The District Court entered a permanent injunction on August 20, 2001, enjoining the Commonwealth from applying the statutory fee to "Plaintiff Stith or other candidates who cannot afford to pay the filing fee." Belitskus v. Pizzingrilli, No. 3:CV-00 1300, 2001 WL 34064600, at *4 (M.D. Pa. Aug. 20, 2001). The permanent injunction further prohibited the Commonwealth from "requiring candidates to pay a filing fee they cannot afford in order to appear on the ballot." Id. Because the District Court concluded that Linzey and Donovan failed to demonstrate entitlement to relief, summary judgment was granted to the Commonwealth with respect to their claims.*fn7 Id. at *2 n.2.

On August 28, 2001, plaintiffs moved to amend the injunction to include Linzey. The District Court denied this motion, stating that the broad scope of the order permitted Linzey to attempt at a later time to demonstrate his inability to pay the required fee, thereby making such an amendment unnecessary. This appeal and cross-appeal followed.

III. Jurisdiction and Standards of Review

Plaintiffs filed suit pursuant to 42 U.S.C. § 1983. The District Court therefore exercised subject matter jurisdiction over this case pursuant to 28 U.S.C. § 1331. We have jurisdiction to review a district court's issuance or refusal to modify an injunction pursuant to 28 U.S.C. § 1292(a).

We exercise plenary review over all jurisdictional questions, including whether a plaintiff has standing to assert a particular claim, see General Instrument Corp. of Del. v. Nu-Tek Elec. & Mfg., Inc., 197 F.3d 83, 86 (3d Cir. 1999), and whether a plaintiff 's claim is moot. See Salovaara v. Jackson Nat'l Life Ins. Co., 246 F.3d 289, 295 (3d Cir. 2001). Our review of the District Court's summary judgment determinations is also plenary, and we utilize the same test applied below. Saldana v. Kmart Corp., 260 F.3d 228, 231 (3d Cir. 2001). Thus, "[s]ummary judgment is appropriate 'if the pleadings, depositions, answers to interrogatories, and admissions on file, together with the affidavits, if any, show that there is no genuine issue as to any material fact and that the moving party is entitled to judgment as a matter of law.' " Chisolm v. McManimon, 275 F.3d 315, 321 (3d Cir. 2001) (quoting Fed. R. Civ. P. 56(c)). Summary judgment is not appropriate, however, "if a disputed fact exists which might affect the outcome of the suit under the controlling substantive law." Josey v. John R. Hollingsworth Corp., 996 F.2d 632, 637 (3d Cir. 1993).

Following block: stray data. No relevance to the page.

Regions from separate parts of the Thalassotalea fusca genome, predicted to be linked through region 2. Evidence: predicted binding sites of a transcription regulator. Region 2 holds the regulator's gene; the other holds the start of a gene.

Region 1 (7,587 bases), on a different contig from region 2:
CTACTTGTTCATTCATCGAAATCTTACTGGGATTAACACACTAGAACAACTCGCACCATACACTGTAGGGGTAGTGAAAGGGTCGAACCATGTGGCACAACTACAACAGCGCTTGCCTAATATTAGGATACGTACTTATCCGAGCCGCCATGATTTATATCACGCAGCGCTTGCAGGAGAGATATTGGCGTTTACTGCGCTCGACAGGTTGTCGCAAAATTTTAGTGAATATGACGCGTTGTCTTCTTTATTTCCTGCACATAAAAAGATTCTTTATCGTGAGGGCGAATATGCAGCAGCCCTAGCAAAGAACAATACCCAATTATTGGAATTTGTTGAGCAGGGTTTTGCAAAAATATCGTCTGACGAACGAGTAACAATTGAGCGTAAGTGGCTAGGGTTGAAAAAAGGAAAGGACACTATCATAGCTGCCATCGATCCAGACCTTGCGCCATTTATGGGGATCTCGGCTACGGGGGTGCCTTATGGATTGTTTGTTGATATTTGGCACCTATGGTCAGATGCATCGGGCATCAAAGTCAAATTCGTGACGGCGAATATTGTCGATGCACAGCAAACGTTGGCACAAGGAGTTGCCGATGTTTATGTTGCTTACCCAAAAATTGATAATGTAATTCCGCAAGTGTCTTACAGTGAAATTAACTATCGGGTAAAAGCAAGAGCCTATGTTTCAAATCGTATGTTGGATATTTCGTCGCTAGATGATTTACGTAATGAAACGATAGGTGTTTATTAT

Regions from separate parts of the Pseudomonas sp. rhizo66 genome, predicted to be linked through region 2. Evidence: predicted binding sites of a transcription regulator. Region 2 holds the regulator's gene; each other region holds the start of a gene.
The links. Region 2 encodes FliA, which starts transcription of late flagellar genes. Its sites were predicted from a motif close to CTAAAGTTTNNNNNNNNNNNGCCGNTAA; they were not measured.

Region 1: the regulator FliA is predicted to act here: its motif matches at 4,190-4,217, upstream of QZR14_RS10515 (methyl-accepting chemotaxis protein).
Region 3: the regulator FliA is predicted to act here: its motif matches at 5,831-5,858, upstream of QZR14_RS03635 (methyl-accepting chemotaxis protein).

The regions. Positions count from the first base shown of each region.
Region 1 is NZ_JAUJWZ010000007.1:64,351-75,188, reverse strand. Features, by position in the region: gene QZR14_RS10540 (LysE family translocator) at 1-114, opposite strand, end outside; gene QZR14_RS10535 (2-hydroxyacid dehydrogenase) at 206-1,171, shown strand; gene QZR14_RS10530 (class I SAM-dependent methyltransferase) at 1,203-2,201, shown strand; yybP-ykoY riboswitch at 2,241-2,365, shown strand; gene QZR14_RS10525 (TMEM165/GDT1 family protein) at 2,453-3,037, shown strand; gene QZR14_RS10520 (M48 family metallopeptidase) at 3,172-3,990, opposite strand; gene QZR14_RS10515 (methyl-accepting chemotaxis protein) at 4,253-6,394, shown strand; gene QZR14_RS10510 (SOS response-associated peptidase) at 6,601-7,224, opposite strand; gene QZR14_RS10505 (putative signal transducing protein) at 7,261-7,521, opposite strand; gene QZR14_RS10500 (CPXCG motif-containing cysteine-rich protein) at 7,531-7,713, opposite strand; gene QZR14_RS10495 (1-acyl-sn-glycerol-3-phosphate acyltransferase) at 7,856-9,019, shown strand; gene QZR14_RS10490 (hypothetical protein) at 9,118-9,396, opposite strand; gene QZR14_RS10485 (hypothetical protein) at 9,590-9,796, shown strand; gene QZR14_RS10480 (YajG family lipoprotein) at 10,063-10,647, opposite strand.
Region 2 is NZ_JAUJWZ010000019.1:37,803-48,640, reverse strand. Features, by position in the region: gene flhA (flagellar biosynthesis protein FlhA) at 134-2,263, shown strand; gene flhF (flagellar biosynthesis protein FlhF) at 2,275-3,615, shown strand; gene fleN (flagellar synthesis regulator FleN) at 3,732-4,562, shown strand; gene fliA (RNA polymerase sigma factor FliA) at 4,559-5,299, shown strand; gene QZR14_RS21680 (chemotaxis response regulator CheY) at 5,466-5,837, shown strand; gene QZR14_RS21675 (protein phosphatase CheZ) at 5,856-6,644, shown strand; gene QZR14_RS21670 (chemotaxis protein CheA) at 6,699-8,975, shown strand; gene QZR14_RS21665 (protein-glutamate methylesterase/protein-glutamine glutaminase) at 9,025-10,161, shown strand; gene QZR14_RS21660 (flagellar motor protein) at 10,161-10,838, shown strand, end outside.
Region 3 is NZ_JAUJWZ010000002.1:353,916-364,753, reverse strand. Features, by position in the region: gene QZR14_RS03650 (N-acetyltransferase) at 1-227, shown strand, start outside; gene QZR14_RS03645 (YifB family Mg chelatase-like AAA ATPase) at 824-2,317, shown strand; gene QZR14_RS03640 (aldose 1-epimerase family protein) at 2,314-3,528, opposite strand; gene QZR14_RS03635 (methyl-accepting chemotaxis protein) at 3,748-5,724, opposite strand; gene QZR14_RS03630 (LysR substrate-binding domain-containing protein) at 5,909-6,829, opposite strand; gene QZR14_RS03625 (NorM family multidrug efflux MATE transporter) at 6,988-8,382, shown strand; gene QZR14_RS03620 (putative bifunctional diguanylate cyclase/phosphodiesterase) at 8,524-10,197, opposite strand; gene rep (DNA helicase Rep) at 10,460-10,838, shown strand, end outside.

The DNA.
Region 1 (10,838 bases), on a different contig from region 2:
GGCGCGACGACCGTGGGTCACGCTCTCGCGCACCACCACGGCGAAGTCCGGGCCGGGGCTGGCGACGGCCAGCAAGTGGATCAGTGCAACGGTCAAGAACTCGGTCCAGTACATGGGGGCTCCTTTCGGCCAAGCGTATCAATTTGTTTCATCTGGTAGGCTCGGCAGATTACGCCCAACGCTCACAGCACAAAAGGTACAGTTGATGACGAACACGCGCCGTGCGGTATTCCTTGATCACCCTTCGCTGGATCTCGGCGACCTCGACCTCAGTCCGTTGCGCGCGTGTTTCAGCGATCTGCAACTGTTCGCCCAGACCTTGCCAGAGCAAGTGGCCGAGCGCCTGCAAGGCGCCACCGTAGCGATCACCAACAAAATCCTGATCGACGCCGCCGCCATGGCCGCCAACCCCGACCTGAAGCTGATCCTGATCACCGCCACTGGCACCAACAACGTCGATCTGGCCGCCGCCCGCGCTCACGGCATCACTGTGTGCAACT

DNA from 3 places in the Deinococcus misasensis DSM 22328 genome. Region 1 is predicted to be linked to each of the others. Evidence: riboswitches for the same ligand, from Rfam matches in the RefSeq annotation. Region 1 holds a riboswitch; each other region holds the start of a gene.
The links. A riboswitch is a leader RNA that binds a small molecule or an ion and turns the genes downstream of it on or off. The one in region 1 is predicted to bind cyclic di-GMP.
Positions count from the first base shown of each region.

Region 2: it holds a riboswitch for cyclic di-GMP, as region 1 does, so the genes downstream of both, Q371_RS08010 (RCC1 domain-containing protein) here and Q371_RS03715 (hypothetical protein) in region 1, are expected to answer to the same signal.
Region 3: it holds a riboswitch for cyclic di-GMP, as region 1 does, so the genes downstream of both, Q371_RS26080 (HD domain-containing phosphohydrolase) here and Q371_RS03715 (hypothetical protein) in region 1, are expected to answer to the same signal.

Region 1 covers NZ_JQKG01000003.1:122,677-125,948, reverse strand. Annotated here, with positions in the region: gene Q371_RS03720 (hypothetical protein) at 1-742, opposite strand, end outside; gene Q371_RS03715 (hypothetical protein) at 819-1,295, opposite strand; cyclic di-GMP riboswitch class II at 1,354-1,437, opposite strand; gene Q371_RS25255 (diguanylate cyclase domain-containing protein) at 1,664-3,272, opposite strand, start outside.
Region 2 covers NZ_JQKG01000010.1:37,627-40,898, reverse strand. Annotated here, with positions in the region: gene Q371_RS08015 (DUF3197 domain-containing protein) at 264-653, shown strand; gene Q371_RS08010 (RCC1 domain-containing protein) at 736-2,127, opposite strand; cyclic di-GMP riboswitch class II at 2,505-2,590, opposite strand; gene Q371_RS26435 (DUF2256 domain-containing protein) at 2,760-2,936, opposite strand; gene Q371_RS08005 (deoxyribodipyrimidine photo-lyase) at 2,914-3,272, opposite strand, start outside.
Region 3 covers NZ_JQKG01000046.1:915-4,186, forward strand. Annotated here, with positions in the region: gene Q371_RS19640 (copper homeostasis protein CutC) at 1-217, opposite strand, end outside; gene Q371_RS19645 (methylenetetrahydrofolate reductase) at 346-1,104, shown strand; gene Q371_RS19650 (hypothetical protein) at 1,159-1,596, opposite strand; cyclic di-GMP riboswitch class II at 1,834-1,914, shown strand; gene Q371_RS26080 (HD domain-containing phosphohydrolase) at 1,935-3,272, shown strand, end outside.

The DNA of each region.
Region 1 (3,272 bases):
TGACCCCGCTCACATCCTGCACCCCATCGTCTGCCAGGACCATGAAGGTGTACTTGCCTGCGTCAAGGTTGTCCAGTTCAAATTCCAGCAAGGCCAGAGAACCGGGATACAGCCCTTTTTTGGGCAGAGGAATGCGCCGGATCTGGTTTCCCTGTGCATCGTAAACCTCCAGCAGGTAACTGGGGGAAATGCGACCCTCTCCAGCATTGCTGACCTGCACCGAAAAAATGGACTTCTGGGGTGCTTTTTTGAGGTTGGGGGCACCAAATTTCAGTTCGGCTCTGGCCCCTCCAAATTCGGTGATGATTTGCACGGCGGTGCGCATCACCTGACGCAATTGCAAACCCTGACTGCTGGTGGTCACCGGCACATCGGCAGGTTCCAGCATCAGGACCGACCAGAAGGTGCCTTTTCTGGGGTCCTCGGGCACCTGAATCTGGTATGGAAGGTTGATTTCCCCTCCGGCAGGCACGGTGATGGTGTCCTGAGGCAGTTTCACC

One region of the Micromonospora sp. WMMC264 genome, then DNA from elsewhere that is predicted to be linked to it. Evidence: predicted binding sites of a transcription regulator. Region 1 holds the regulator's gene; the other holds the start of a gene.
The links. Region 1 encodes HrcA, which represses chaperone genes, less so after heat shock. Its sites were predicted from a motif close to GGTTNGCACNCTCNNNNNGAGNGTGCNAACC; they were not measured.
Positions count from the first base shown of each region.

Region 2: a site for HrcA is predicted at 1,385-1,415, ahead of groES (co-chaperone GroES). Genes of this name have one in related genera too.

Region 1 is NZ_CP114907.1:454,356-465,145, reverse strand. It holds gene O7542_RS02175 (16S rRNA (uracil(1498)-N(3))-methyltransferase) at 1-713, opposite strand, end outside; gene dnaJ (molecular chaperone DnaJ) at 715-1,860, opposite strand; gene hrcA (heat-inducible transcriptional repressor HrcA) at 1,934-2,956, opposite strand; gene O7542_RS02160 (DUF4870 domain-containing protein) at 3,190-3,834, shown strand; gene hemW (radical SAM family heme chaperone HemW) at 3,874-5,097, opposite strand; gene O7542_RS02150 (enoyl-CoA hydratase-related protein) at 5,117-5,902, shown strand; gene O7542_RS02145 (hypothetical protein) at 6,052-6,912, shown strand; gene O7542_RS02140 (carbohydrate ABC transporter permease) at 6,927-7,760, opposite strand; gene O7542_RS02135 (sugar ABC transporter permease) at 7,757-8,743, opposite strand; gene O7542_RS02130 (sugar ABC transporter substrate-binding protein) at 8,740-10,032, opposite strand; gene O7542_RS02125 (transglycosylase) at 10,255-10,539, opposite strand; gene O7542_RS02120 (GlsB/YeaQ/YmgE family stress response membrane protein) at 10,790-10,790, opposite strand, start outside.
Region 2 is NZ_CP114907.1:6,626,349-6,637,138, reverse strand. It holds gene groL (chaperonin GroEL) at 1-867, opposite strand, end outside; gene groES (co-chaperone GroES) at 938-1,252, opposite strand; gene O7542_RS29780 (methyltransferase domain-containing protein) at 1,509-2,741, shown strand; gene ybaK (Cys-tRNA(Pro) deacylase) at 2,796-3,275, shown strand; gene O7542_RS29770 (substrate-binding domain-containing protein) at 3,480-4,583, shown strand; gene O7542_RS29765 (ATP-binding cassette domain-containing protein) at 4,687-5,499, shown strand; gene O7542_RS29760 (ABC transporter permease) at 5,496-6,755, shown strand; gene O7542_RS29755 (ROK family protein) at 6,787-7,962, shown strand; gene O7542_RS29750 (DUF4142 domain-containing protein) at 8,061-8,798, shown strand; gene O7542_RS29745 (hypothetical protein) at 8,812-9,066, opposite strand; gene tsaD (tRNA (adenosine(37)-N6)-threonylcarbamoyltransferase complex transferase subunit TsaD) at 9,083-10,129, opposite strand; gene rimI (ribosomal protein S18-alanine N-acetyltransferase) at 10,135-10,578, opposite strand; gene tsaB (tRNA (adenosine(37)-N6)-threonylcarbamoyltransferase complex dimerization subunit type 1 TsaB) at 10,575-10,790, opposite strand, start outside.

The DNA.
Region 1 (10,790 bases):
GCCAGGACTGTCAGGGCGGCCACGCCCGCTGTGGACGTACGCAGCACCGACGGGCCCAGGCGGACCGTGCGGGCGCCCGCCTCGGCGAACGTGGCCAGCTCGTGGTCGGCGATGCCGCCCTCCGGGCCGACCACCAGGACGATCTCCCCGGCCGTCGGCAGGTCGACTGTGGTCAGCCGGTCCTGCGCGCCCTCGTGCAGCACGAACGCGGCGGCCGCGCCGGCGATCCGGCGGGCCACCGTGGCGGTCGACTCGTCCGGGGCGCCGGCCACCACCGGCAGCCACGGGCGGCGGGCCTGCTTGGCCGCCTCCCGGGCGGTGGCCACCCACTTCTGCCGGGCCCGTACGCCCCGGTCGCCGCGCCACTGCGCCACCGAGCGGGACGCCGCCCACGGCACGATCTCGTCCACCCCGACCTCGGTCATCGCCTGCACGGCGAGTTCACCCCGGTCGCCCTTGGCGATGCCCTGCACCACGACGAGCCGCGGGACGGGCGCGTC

IV. Discussion

A. Standing

Because " '[t]he existence of a case or controversy is a prerequisite to all federal actions, including those for declaratory or injunctive relief,' " Philadelphia Fed'n of Teachers v. Ridge, 150 F.3d 319, 322-23 (3d Cir. 1998) (quoting Presbytery of N.J. of Orthodox Presbyterian Church v. Florio, 40 F.3d 1454, 1462 (3d Cir. 1994)), we first must consider the Commonwealth's contention that plaintiffs lack standing to challenge the mandatory filing fee. The fact that the Commonwealth asserts this argument for the first time on appeal is immaterial, as "[s]tanding represents a jurisdictional requirement which remains open to review at all stages of the litigation." National Org. for Women, Inc. v. Scheidler, 510 U.S. 249, 255 (1994); see also Public Interest Research Group of N.J., Inc. v. Magnesium Elektron, Inc., 123 F.3d 111, 117 n.5 (3d Cir. 1997) ("Like any jurisdictional requirement, standing cannot be waived.").

In order to establish a case or controversy, a plaintiff must demonstrate the following three elements:

First, the plaintiff must have suffered an injury in fact — an invasion of a legally protected interest which is (a) concrete and particularized; and (b) actual or imminent, not conjectural or hypothetical. Second, there must be a causal connection between the injury and the conduct complained of — the injury has to be fairly... traceable to the challenged action of the defendant, and not... the result of the independent action of some third party not before the court. Third, it must be likely, as opposed to merely speculative, that the injury will be redressed by a favorable decision.